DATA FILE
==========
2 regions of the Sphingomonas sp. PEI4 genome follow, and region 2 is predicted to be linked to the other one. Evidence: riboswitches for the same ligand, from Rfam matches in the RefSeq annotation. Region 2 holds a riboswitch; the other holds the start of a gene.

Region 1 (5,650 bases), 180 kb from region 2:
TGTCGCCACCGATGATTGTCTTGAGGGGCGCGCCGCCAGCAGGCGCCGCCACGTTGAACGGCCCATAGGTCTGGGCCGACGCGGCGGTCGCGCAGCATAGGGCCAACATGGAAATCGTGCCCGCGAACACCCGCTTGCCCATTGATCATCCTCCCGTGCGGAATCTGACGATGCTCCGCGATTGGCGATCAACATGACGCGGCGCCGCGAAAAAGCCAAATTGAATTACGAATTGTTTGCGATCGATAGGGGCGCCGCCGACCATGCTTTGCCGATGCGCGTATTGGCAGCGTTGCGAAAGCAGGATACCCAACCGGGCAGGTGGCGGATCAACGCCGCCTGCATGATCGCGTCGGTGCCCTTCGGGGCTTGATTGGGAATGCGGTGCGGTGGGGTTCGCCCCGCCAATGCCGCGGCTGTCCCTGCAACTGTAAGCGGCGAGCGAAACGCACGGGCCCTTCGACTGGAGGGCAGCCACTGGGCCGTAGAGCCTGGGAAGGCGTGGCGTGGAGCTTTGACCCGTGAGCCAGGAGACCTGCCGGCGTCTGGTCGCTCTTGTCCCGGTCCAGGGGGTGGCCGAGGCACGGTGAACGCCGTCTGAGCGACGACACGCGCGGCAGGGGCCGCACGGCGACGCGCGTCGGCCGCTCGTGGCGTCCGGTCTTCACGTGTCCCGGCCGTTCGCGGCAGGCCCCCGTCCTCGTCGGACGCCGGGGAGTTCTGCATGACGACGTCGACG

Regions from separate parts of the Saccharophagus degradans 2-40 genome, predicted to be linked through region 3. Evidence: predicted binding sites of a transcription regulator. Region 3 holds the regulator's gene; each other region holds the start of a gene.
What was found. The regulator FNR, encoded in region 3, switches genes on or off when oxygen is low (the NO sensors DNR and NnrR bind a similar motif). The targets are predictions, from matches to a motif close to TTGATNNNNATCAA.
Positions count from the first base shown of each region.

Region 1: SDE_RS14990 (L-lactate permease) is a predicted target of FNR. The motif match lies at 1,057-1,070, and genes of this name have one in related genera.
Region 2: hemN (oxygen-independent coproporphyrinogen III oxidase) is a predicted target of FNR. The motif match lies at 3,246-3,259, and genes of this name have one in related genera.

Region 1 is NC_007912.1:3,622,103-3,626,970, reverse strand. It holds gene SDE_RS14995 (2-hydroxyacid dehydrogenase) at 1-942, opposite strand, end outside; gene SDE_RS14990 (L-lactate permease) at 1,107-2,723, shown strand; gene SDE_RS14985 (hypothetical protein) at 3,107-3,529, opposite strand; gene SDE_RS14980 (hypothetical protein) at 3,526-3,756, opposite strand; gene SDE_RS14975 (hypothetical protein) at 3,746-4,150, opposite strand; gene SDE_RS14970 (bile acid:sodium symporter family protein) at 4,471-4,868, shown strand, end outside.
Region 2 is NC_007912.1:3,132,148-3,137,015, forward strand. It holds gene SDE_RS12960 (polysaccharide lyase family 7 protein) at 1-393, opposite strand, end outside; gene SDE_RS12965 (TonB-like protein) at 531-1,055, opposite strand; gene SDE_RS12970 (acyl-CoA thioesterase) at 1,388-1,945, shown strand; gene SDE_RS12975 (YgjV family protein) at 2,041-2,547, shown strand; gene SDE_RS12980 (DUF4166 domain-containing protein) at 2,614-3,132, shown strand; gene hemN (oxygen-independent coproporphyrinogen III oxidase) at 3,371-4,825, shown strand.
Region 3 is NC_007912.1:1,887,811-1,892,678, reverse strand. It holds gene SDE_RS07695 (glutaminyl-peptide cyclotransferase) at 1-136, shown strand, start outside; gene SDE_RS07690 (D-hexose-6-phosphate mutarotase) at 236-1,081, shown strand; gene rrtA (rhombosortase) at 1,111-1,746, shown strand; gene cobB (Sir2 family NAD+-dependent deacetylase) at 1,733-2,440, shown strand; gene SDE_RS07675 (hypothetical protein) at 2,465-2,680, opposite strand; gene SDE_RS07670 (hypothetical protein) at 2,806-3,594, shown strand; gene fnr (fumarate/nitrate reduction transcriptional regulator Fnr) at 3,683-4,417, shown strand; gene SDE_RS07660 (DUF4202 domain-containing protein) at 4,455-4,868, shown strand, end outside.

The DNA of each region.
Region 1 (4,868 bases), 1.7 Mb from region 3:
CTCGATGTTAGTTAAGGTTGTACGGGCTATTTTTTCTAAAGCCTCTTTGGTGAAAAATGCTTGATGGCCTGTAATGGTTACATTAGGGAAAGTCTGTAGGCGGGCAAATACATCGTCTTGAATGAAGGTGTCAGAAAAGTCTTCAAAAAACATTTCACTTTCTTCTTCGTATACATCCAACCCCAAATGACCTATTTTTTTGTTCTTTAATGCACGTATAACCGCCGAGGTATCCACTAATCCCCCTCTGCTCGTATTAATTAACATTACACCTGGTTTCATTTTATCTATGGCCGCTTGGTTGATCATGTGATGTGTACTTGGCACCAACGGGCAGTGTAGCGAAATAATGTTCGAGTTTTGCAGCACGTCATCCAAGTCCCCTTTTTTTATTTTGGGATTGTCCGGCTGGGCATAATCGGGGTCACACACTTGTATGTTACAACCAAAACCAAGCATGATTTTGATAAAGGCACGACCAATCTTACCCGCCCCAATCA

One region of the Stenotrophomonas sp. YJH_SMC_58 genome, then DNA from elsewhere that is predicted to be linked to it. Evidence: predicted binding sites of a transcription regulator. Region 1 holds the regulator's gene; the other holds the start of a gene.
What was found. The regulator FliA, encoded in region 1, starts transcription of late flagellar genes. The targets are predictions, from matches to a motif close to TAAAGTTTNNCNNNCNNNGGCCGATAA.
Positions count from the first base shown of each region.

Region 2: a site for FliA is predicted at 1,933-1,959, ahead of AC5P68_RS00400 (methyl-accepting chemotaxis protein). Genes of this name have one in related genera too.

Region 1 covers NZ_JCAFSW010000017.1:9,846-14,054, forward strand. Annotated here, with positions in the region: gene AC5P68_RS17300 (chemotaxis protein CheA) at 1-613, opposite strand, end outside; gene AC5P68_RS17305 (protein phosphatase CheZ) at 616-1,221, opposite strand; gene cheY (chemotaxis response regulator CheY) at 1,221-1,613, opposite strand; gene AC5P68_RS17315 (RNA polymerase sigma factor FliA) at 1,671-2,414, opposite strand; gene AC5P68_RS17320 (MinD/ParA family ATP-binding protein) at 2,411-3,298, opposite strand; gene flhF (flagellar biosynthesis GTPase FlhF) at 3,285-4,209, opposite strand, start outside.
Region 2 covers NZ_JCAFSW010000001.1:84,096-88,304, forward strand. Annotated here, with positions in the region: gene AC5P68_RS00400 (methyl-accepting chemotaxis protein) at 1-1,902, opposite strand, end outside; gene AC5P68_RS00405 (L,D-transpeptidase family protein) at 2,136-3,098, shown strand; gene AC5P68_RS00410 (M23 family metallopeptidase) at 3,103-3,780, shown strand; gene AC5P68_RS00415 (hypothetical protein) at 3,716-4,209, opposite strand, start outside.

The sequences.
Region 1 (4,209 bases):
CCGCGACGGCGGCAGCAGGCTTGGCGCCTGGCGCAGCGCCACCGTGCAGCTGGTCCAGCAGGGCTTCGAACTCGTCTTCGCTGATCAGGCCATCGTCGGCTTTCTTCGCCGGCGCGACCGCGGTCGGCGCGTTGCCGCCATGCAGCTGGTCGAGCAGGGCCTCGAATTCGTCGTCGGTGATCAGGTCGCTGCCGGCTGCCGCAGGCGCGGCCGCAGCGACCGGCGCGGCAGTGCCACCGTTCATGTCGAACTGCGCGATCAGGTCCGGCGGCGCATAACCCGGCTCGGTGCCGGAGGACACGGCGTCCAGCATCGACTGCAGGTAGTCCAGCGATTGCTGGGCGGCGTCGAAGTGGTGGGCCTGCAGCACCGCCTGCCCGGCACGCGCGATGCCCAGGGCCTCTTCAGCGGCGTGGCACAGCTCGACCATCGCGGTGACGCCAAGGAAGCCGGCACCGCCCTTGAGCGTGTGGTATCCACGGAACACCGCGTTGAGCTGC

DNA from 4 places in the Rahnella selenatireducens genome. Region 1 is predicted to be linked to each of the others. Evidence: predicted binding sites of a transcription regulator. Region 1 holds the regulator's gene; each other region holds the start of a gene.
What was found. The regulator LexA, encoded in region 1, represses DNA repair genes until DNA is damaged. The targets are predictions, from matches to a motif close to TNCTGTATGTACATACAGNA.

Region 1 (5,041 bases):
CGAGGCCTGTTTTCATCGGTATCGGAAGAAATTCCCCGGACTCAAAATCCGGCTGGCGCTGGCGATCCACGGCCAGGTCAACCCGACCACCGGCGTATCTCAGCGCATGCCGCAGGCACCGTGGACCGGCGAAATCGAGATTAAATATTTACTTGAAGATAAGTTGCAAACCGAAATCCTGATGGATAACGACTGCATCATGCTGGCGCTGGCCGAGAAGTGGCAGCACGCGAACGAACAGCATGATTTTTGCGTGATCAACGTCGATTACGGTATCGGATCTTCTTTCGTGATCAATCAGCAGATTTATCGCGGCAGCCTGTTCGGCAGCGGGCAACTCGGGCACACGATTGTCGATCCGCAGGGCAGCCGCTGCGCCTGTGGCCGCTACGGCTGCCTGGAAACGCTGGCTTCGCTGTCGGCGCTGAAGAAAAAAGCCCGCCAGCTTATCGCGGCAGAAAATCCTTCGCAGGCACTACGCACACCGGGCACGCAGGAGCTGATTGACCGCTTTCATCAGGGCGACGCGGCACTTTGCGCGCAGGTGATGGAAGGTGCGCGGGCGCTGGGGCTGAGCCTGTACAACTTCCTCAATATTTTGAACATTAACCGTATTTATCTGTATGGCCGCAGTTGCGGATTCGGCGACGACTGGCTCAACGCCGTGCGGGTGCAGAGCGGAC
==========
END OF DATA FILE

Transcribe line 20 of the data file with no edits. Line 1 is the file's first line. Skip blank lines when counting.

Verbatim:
Region 2 covers NZ_JCAFSW010000001.1:84,096-88,304, forward strand. Annotated here, with positions in the region: gene AC5P68_RS00400 (methyl-accepting chemotaxis protein) at 1-1,902, opposite strand, end outside; gene AC5P68_RS00405 (L,D-transpeptidase family protein) at 2,136-3,098, shown strand; gene AC5P68_RS00410 (M23 family metallopeptidase) at 3,103-3,780, shown strand; gene AC5P68_RS00415 (hypothetical protein) at 3,716-4,209, opposite strand, start outside.